WASHINGTON (CN) - Iranian refugees in Iraq say military forces of the two countries cooperated in storming their settlement, firing indiscriminately from Humvees into peaceful crowds, killing dozens while pillaging and looting their homes.
The refugees fear more attacks are imminent, when the United States withdraws its last troops from Iraq on Dec. 31.
Residents of Camp Ashraf, a haven for the People's Mojahedin of Iran in Iraq, sued high-ranking members of the Iranian and Iraqi military for crimes against humanity, torture and cruel and inhuman treatment, under U.S. and international law, in Federal Court.
Camp Ashraf is in Iraq's Diyala Province, 60 miles northeast of Baghdad and 44 miles from the Iranian border. Since the mid-1980s it has been the political center of the People's Mojahedin in Iraq, which the four plaintiffs describe as "Iran's main opposition group." They say the camp population is about 3,400.
The United States and the U.S.-led Multi-National Force in Iraq (MNF-I) declared its residents "protected persons" under the Geneva Conventions in 2004, and the U.S. military and protected the refugees until Jan. 1, 2009, according to the complaint.
"On February 28, 2009, Iran's Supreme Leader Ayatollah Ali Khamenei publicly revealed the existence of an agreement with Iraq to take action against residents of Ashraf," the complaint states. "He told the Iraqi president Iran's expectation that the agreement would be implemented as soon as possible. Soon after that Iraq imposed severe restrictions on Camp Ashraf and effectively put the camp under siege."
The refugees say Iraqi forces have attacked Camp Ashraf twice, in July 2009 and again in April 2011.
In 2009, the refugees say, about 2,000 soldiers belonging to several brigades of the Iraqi military, including the special forces "Scorpion" brigade, "equipped with Humvees, mechanical shovels, firearms, axes, metal and wood batons, chains, pepper spray and tear gas, sonic grenades, water cannons and other vehicles" attacked the camp, "firing indiscriminately on persons protected by the Fourth Geneva Convention." They say the attack killed 11 and injured 400, and that 36 camp residents were detained.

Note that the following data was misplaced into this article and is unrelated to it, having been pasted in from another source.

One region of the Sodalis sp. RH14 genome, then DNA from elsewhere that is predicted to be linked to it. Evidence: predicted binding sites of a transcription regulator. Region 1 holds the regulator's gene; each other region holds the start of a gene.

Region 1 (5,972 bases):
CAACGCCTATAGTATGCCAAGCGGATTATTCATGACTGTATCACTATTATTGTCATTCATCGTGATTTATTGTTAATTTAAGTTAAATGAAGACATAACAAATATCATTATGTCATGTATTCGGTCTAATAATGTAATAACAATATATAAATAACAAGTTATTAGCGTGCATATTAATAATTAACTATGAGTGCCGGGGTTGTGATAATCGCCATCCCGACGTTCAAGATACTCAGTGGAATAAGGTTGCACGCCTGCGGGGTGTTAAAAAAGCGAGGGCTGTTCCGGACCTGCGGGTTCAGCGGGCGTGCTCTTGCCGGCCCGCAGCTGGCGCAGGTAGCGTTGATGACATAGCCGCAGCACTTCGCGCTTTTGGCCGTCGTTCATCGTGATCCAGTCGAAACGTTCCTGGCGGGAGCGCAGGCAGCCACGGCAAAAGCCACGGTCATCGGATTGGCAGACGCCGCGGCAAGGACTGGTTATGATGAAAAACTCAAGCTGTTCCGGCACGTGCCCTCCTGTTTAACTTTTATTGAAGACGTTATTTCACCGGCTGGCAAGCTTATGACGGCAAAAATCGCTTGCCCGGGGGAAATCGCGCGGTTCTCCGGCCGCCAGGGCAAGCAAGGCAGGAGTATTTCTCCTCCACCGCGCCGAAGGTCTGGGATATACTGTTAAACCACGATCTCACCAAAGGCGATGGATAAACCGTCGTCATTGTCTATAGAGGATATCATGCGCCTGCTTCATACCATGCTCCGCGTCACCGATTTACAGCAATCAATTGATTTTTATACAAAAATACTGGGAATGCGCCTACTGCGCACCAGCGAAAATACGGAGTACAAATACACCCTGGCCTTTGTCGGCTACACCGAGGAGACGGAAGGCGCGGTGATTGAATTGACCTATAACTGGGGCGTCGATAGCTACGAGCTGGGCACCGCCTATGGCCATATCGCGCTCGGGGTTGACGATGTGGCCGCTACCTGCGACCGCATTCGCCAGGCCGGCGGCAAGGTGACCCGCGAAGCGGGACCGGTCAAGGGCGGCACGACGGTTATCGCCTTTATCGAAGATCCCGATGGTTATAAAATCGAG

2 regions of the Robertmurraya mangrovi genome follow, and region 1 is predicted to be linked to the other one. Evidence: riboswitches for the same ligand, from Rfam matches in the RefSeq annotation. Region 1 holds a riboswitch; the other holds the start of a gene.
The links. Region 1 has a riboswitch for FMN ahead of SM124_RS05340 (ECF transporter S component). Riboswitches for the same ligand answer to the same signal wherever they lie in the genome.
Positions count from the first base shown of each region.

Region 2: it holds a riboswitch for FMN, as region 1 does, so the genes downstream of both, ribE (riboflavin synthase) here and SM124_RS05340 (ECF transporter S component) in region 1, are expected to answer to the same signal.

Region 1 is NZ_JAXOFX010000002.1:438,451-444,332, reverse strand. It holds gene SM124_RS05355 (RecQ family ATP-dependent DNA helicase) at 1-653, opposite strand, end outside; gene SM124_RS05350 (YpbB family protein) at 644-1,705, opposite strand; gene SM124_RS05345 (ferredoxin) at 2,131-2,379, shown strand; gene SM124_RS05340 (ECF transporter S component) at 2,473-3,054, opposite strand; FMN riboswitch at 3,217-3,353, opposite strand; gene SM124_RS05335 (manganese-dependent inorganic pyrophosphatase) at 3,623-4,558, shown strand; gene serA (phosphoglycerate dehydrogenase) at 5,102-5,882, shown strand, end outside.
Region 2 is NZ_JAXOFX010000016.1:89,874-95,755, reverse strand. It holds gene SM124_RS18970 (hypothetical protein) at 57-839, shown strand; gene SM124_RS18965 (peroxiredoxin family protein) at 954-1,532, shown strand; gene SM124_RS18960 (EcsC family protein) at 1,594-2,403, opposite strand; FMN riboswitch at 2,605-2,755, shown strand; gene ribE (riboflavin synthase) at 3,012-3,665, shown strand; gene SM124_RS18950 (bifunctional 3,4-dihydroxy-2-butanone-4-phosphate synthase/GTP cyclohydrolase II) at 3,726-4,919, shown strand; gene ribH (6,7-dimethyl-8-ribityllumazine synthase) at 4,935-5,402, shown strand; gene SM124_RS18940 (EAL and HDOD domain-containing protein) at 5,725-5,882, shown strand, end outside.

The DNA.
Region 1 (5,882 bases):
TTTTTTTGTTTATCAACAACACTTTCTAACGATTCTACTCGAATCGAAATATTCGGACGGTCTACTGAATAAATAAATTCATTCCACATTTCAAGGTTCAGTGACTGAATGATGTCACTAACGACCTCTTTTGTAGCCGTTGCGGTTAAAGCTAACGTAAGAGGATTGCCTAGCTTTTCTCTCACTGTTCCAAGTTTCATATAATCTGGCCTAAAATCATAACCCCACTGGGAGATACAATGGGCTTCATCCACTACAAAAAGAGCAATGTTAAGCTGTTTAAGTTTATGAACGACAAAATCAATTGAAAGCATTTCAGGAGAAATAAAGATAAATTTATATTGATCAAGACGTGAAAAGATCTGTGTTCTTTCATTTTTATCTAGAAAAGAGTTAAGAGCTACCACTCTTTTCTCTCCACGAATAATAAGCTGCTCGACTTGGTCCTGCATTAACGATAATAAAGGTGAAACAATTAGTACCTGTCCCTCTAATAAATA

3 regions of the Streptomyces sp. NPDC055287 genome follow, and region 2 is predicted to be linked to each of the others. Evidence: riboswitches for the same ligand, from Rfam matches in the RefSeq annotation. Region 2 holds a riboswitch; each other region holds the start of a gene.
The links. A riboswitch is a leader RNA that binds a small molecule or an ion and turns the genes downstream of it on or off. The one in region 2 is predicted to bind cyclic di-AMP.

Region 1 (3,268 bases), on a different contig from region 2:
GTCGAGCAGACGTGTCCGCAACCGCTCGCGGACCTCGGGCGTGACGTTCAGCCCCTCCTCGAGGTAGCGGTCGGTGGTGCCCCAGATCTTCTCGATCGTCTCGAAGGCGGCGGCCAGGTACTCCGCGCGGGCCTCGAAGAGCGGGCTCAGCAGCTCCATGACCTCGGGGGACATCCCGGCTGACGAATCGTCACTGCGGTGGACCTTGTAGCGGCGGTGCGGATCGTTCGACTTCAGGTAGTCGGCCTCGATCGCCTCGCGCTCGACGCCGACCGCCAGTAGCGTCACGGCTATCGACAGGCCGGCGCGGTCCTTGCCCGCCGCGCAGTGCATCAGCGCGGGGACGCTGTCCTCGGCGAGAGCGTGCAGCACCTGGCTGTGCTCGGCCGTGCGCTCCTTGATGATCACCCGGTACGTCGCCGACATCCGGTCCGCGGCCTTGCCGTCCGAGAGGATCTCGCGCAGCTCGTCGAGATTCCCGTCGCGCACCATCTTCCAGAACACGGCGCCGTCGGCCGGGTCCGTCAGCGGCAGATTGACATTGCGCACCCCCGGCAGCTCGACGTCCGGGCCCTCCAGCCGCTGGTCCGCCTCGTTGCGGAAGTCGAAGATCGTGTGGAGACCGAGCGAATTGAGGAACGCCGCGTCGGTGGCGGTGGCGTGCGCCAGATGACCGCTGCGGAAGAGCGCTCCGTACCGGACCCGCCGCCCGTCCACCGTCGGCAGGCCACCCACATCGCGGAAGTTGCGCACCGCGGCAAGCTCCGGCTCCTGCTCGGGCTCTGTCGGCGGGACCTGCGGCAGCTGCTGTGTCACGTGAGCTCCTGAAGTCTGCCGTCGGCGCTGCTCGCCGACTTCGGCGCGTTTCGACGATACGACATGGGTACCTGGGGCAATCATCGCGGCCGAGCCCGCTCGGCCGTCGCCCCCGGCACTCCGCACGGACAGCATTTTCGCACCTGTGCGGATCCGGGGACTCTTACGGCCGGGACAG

On April 3, 2011, 30 Iraqi armored vehicles rolled into camp at midnight to replace a battalion of Iraqi forces, prompting Ashraf residents to send letters to the U.N. and the U.S. government, warning that "Iraqi Prime Minister Mr. Maliki had reportedly decided, at the Iranian authorities' instigation, to order a new bloodbath in Camp Ashraf," the refugees say.
A few days later the Iraqi forces, with 2,500 soldiers and 140 vehicles, "used sonic, smoke and teargas grenades against the residents, and eventually resorted to firearms, opening fire on the residents of Camp Ashraf," the complaint states.
The refugees say, "Iraqi forces also shot at the residents with sniper fire" and "repeatedly drove their Humvees at the residents, running them over."
Iraqi forces pillaged and looted Ashraf buildings and houses while U.S. medical personnel were prevented from entering the camp to give medical assistance, the refugees say.
"Many residents were killed or injured by direct, close-range gunshots from Iraqi forces as they protested peacefully at the occupation of the buildings they lived in, or as they fled their homes to save their lives," the complaint states.
The refugees say at least 34 people, including seven or more women, were killed in the April attack, prompting the U.N. High Commissioner for Human Rights and the European Union to condemn the killings.
They say Iranian authorities have taken more suppressive measures against Ashraf residents by building two tall communication poles just south of the camp in preparation for the next wave of attacks.
"Future attacks are a certainty, and not solely because of prior conduct of the Iraqi and Iranian armed forces. The Iraqi government has announced that it plans to close and dismantle Camp Ashraf, by December 31, 2011," the refugees say. "This date also happens to be the withdrawal of all U.S. troops from Iraq."
The plaintiffs sued Iran and its Ministry of Intelligence and Security, the Islamic Revolutionary Guard Corps, the Iranian Qods Force and several members of Iraq's Ministry of Defense for cruel and inhumane treatment, crimes against humanity and infliction of emotional distress.
They seek $5 million in compensatory and punitive damages.
They are represented by Ali Beydoun with SPEAK Human Rights and Environmental Initiative, of Washington, D.C.
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